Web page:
This is not being an ally.

Allies cannot pick and choose their support. Allies don’t get to prop up the LGB but not the T, as if our community were a club sandwich made to order (a fact queer people themselves need to recognize all too often as well). Allies don’t get to publish transphobic material and then wave it away under the auspices of limited editorial involvement or freedom of speech or whatever the excuse du jour happens to be for simply being shitty to those you purport to ally yourselves with.

Yes, you have the right to publish whatever you want. Creators have the right to express whatever they like, even if offensive or hurtful. But you don’t get to call yourself an ally when you do. Period.

We need allies. Queer people need allies. Black people need allies. People of all marginalized locales need allies. We can do a lot on our own — and often have to — but a partnership with those who want to support us because it is the right thing to do is not something to sneeze at.

I want to see queer creators — especially transgender creators — flourish and speak their own truths on the comic page, and not always be subject to the whims of other creators who may or may not have their best interests at heart. To say Howard Chaykin does not have the transgender community’s best interests at heart is likely a stunningly obvious statement to make. I sincerely doubt he’s kicking back at GLAAD headquarters right now crafting an honest (or even not) apology.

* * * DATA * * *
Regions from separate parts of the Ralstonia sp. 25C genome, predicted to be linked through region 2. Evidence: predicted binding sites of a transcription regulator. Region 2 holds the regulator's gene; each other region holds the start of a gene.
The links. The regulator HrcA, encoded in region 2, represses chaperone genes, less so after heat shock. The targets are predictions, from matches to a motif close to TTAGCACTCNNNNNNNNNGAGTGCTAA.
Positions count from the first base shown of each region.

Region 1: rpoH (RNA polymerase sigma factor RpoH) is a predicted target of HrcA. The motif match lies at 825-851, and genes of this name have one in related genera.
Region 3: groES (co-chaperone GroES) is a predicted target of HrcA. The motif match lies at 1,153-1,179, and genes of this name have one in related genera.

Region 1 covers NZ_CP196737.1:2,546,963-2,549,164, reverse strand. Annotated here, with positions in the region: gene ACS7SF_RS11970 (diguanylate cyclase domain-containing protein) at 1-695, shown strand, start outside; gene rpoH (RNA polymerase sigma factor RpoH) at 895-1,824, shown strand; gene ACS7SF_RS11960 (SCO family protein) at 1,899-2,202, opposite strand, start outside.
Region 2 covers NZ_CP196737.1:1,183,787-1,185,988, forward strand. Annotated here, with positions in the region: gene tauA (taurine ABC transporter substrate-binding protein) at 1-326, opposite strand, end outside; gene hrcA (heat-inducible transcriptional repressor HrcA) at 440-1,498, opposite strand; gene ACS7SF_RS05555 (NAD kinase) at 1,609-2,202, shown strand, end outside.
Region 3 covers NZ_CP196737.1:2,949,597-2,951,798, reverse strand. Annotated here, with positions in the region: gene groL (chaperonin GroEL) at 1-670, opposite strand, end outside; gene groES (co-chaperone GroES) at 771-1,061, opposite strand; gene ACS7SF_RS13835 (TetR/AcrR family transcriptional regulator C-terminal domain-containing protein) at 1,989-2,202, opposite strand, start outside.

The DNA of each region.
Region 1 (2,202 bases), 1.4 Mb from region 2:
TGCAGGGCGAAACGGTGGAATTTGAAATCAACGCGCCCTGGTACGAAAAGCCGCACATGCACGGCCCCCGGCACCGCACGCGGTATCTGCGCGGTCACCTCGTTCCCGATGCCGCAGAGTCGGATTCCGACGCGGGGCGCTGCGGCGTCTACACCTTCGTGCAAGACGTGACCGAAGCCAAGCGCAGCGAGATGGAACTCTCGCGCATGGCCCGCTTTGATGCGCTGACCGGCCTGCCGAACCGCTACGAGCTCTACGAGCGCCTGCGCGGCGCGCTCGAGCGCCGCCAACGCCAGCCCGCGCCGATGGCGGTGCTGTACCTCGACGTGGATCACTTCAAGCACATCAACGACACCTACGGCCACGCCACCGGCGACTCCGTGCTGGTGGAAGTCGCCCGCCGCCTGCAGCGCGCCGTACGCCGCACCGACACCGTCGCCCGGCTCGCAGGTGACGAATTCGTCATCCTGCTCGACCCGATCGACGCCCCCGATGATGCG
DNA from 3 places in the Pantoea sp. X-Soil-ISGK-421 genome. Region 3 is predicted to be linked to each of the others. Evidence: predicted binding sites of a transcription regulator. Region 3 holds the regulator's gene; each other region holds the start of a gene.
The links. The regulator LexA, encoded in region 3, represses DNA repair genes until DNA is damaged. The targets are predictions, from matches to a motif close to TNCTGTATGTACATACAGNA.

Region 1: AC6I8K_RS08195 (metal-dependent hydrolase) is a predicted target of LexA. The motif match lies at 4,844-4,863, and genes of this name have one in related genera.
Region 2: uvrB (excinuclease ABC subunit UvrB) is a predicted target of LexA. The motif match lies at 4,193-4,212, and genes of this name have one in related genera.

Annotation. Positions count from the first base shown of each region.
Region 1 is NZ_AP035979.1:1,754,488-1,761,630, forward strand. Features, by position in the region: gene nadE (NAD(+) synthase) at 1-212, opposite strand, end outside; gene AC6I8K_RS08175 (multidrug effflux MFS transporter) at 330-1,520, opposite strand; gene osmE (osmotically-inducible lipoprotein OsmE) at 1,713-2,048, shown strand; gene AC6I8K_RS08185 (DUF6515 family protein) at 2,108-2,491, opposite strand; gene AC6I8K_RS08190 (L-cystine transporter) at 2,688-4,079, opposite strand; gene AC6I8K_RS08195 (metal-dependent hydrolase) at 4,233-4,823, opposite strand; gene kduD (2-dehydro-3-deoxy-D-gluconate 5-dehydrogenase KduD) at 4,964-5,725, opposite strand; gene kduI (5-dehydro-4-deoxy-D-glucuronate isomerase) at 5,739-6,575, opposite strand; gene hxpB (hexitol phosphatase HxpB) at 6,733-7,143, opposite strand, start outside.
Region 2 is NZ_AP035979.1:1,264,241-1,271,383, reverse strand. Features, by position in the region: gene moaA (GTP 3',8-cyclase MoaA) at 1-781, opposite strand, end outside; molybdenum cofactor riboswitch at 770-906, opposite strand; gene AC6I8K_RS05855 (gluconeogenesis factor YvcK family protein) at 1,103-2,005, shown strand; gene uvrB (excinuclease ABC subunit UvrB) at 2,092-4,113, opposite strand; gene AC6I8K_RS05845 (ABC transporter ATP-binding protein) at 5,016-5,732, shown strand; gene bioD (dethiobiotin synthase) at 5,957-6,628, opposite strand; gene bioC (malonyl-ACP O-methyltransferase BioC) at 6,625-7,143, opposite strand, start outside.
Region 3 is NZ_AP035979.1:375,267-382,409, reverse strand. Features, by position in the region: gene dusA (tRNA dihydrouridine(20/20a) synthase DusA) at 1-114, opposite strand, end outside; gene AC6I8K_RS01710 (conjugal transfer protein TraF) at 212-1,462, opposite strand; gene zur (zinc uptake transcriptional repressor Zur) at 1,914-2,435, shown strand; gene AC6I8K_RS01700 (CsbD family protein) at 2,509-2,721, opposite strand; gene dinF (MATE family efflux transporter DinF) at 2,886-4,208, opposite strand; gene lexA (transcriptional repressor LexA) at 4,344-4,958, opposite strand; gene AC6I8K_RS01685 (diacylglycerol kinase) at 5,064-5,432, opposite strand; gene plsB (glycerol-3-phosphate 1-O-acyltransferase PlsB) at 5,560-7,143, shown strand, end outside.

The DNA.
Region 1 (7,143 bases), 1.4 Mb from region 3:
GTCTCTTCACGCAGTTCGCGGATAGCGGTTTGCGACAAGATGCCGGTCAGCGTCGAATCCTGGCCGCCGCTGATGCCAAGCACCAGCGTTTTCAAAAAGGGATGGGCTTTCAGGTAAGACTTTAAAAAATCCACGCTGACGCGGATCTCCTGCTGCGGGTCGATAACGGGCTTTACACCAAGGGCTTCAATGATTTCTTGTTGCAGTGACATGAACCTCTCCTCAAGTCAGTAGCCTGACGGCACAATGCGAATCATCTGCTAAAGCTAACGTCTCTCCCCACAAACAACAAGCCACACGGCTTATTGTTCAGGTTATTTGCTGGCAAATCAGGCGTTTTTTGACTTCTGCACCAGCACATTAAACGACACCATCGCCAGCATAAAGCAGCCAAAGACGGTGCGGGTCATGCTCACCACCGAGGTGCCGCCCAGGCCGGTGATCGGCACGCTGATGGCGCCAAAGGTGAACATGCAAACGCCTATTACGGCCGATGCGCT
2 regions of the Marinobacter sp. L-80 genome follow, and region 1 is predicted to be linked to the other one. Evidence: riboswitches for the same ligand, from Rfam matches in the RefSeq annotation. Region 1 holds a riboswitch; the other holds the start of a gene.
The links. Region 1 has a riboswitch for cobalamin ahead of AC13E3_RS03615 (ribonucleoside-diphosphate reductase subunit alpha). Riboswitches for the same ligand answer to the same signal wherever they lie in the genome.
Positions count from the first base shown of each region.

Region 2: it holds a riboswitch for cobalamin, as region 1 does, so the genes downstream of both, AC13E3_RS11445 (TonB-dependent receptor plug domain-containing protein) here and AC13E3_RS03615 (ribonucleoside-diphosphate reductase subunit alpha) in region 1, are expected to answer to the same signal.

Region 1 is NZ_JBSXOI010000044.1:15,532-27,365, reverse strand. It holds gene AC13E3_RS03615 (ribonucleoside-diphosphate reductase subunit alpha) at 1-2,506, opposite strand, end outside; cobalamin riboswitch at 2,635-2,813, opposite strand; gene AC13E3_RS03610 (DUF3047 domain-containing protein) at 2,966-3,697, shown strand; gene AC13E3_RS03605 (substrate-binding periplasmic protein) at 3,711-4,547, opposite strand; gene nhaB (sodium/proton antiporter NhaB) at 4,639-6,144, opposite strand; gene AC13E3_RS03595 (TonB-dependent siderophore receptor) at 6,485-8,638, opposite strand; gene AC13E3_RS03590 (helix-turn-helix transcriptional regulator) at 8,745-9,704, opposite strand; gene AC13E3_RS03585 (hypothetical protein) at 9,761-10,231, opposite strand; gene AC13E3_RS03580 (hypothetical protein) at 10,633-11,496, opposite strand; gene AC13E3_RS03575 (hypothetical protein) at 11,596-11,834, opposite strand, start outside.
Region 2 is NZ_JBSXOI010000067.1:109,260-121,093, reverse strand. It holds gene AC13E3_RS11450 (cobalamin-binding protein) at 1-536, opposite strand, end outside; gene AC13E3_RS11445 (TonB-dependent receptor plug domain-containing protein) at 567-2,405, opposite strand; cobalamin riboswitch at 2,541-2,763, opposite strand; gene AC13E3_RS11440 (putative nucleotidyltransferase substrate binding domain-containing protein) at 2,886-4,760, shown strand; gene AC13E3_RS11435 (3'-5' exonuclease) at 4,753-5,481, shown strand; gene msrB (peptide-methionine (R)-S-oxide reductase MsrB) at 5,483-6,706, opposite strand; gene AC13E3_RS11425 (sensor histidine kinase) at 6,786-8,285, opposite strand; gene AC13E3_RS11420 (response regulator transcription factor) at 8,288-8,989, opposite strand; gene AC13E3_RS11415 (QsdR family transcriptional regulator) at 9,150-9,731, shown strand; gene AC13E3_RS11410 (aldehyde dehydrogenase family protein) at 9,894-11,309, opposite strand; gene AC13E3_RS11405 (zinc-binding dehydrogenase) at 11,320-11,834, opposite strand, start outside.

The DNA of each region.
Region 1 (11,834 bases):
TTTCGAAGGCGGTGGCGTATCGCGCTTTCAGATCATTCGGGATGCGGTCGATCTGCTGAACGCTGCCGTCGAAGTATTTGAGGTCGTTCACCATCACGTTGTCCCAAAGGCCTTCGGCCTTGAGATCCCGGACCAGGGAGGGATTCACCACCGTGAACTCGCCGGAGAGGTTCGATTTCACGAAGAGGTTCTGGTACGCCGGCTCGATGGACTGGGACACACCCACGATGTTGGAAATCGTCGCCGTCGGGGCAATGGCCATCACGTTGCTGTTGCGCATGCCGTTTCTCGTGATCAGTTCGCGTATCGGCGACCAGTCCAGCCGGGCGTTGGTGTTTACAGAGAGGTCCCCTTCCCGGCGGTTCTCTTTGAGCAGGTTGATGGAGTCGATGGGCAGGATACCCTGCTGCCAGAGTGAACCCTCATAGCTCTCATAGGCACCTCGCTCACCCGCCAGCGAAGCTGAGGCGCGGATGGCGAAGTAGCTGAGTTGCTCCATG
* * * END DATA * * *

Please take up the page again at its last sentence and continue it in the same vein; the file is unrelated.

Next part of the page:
And that is not to say straight or cis creators should never write queer characters. We’ve been blessed with a cornucopia of wonderful LGBTA characters over the years, from powerful allies like Gail Simone, Greg Rucka, Kelly Sue DeConnick, Jeremy Whitley, Kelly Thompson, Brenden Fletcher, and yes, James Robinson.

We’ve been lucky enough to see a rise of new queer creators at the same time, including Magdalene Visaggio, Steve Orlando, Marguerite Bennett, Gabby Rivera, Sophie Campbell, Kevin Wada, James Tynion IV, Kate Leth, Kieron Gillen, Sina Grace, and many many more.

Cover art by Kevin Wada

We need more of both. More creators willing to do the work. But that means more than just writing a script. It means research. It means reaching out to the people you want to represent and finding out more about them. It means having those people review what you’ve done. And it means being open to being told you fucked up. It means being willing to fix your mistakes.

Image Comics needs to fix their mistakes. They either need to stand up and admit they fucked up, or remove that rainbow from their twitter avatar. Because anything less is exploitative. Anything less is dishonest. Anything less is being less than a true ally.

And the stories of our lives are too important to trust in the hands of less than a true ally.

Want to really let Image Comics know you’re not happy about their mixed message on LGBTA support?

Submit a report to GLAAD. It takes two minutes and your voice will make a huge difference.